Outdoor cats
Outdoor enclosures facilitate meeting the cat’s needs
and performance of its normal behaviors.
Photo courtesy of Martine van Boeijen

Deciding if your cat is going to live completely indoors or spend some time outdoors requires careful consideration on your part. First, you need to know the benefits and risks associated with each lifestyle for your cat, and for your family. Then you need to decide what you will be best based on:

  • Where you live.
  • Health needs of your cat.
  • Activity or behavioral needs of your cat.
  • Recommendations from your veterinarian.
  • Benefits and risks listed below.

Wherever your cat spends most of his time, it is important to make sure he can enjoy natural cat activities such as: scratching, hunting, stalking, and catching prey (real or pretend). This is important to think about because when cats are kept entirely indoors, they can become bored, fearful, and/or anxious if their needs are not met. This can lead to unwanted behavior, such as scratching of furniture or not using the litter box. It is essential to make sure your cat has an enriched environment to meet their needs.

Please speak with your veterinarian to get guidance on how to make sure your cat’s emotional, social, and environmental needs are being met. Once you understand the benefits and risks of an indoor-only or indoor/outdoor lifestyle for your cat, you can minimize the risks and maximize the benefits for your cat.

Indoor Cat

Indoor cat playing


  • Less risk of injury since your cat is not exposed to outdoor dangers.
  • Less risk of poisoning from places and sources that are not monitored.
  • Less risk of human abuse or theft.
  • Less risk of contagious diseases and parasites.
  • Less exposure and risk from predators and wildlife.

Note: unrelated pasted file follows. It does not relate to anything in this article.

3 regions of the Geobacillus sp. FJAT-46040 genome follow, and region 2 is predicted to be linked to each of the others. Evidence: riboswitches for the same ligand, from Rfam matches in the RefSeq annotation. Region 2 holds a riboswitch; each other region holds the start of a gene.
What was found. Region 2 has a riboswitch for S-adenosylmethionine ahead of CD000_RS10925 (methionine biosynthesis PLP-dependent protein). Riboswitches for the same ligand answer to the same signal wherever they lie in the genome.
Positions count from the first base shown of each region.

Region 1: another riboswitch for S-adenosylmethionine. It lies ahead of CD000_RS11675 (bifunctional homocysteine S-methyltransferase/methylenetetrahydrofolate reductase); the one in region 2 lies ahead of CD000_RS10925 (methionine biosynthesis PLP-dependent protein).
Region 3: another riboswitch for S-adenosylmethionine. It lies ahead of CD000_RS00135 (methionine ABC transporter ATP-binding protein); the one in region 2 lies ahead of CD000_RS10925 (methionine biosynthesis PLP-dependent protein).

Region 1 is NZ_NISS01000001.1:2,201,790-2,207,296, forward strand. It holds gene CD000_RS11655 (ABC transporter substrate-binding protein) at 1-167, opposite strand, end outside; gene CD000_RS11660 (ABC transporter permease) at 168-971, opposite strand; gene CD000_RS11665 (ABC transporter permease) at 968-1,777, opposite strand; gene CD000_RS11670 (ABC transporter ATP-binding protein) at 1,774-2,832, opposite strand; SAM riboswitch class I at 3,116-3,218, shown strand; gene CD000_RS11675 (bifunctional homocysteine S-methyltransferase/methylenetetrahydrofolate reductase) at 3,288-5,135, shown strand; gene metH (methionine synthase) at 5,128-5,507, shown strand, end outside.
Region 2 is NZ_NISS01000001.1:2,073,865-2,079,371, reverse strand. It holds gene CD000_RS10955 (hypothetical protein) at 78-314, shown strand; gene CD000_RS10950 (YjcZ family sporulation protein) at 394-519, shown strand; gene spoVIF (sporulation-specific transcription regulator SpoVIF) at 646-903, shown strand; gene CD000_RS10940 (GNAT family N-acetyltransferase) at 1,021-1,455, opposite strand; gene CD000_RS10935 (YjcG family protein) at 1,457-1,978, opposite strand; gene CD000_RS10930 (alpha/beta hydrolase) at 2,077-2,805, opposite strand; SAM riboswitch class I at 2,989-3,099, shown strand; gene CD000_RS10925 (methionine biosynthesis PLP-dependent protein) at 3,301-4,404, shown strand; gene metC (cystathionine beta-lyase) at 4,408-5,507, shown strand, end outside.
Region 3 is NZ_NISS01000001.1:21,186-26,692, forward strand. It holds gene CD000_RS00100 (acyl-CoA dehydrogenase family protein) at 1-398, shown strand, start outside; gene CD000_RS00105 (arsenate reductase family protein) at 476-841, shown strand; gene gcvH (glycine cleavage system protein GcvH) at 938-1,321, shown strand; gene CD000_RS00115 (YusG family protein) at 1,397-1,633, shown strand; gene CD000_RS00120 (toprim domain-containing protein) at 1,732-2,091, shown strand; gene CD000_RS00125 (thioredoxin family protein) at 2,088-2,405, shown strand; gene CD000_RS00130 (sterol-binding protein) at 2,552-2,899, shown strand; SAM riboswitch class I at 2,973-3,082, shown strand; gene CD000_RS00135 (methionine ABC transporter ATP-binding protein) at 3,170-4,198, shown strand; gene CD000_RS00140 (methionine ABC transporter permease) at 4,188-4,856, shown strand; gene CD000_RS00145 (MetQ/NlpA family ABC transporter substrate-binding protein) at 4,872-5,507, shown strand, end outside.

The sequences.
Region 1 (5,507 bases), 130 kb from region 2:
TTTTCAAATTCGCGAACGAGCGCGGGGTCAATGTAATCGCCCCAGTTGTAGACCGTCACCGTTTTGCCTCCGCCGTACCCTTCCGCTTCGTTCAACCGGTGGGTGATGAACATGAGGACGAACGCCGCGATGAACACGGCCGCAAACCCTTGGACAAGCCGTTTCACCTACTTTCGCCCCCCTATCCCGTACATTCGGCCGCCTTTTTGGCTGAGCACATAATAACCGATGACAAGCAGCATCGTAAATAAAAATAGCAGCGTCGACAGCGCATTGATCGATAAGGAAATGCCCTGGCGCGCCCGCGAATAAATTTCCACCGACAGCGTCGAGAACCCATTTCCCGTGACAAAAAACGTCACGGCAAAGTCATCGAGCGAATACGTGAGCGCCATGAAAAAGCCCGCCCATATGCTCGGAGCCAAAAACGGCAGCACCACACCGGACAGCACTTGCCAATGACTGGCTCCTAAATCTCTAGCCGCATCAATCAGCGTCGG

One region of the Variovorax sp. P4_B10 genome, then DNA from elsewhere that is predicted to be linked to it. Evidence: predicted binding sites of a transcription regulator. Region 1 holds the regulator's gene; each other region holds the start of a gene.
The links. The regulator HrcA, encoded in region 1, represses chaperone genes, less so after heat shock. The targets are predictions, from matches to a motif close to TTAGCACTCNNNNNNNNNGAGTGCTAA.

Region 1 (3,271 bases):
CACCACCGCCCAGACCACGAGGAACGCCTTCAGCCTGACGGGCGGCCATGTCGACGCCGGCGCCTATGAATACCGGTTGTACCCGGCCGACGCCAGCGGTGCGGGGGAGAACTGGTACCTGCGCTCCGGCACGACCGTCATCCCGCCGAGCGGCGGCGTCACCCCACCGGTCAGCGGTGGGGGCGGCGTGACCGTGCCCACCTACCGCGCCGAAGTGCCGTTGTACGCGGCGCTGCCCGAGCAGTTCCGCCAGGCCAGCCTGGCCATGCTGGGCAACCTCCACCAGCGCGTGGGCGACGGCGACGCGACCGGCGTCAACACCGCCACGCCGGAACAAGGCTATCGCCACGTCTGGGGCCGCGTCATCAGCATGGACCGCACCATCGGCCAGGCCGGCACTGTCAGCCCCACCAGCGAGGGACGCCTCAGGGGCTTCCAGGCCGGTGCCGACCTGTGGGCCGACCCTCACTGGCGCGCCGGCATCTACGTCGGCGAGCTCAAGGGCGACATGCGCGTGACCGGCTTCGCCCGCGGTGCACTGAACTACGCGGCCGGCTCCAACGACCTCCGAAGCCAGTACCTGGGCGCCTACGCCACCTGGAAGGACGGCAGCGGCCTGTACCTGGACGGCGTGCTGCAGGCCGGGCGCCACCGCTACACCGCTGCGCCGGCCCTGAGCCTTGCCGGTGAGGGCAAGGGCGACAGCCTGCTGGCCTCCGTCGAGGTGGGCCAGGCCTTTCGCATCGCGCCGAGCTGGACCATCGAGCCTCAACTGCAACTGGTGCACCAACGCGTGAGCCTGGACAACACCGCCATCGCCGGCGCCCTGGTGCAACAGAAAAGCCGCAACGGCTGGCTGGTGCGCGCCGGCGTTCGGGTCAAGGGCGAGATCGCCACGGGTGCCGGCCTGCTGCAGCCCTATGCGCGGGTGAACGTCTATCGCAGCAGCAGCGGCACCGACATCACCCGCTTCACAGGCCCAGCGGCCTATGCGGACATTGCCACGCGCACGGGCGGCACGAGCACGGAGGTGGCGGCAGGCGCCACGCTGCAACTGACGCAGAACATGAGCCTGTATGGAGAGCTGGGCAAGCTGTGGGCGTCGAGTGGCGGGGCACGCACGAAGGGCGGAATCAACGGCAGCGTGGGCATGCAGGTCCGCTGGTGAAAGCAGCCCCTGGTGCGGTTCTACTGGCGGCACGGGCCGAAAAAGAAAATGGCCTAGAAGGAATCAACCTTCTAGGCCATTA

• Increased protection from extreme hot and cold temperatures, and dangerous weather conditions.


  • Less able to express normal behaviors of hunting, playing, and scratching that satisfy cats’ physical, social, and emotional needs.
  • Increased risk of boredom.
  • Lack of stimulation.
  • Increased risk of obesity.
  • Less likely to have preventive treatments for parasites and contagious diseases because many people think that indoor cats cannot get these diseases.
  • Increased risk of stress-associated diseases (lower urinary tract diseases, upper respiratory infections, gastrointestinal diseases).

Indoor/Outdoor Cat

Leashed Cat Outdoors


  • Access to the outdoors allows your cat to participate in normal activities including: development of territory, scratching, choices for toileting, and ability to urine-and scent-mark.
  • Increased activity and exercise can improve your cat’s physical, social, and emotional health, and reduce their risk of stress-related behaviors.
  • Access to a more stimulating lifestyle addresses all of their senses (smell, taste, touch, hearing, and sight).
  • Cats are more likely to get preventive treatments for contagious diseases and parasites.


  • More risk of injury due to exposure from outdoor dangers.
  • More risk of poisoning from places and sources that aren’t monitored.
  • More risk of danger from wildlife and other animals.
  • More risk of human abuse and theft.
  • More exposure to contagious diseases and parasites.
  • Exposure to hot and cold temperature extremes and dangerous weather conditions.

Creating a Safe Outdoor Environment for Your Cat

The American Association of Feline Practitioners (AAFP) believes an indoor/outdoor lifestyle for cats in a safe environment can keep away most dangers, and provide a more stimulating place for cats to participate in natural activities. Creating a safe outdoor environment can include walking your cat with a harness and leash, having an outdoor enclosure where your cat can roam freely, and having a fenced-in or invisible fence around your property.

If your cat goes outdoors, to improve safety from predators it is recommended that your cat go out during the day and is kept indoors (or in an outdoor enclosure with indoor access) at night. A safe environment can include walking your cat on a harness and leash, having an outdoor enclosure where your cat can roam freely, and having a fenced-in or invisible fence around your property. Young cats and male cats are more likely to engage in activities that increase their risk of injury, and should be monitored more closely.

Indoor-only living is an option, but you will need to work a bit harder to ensure all of your cat’s physical, emotional, and social needs are being met. Speak with your veterinarian for guidance on how to meet all of your cat’s needs including:

  • Appropriate play and exercise
  • Ability to simulate foraging and hunting
  • A safe territory with vertical space
  • Appropriate and clean toileting areas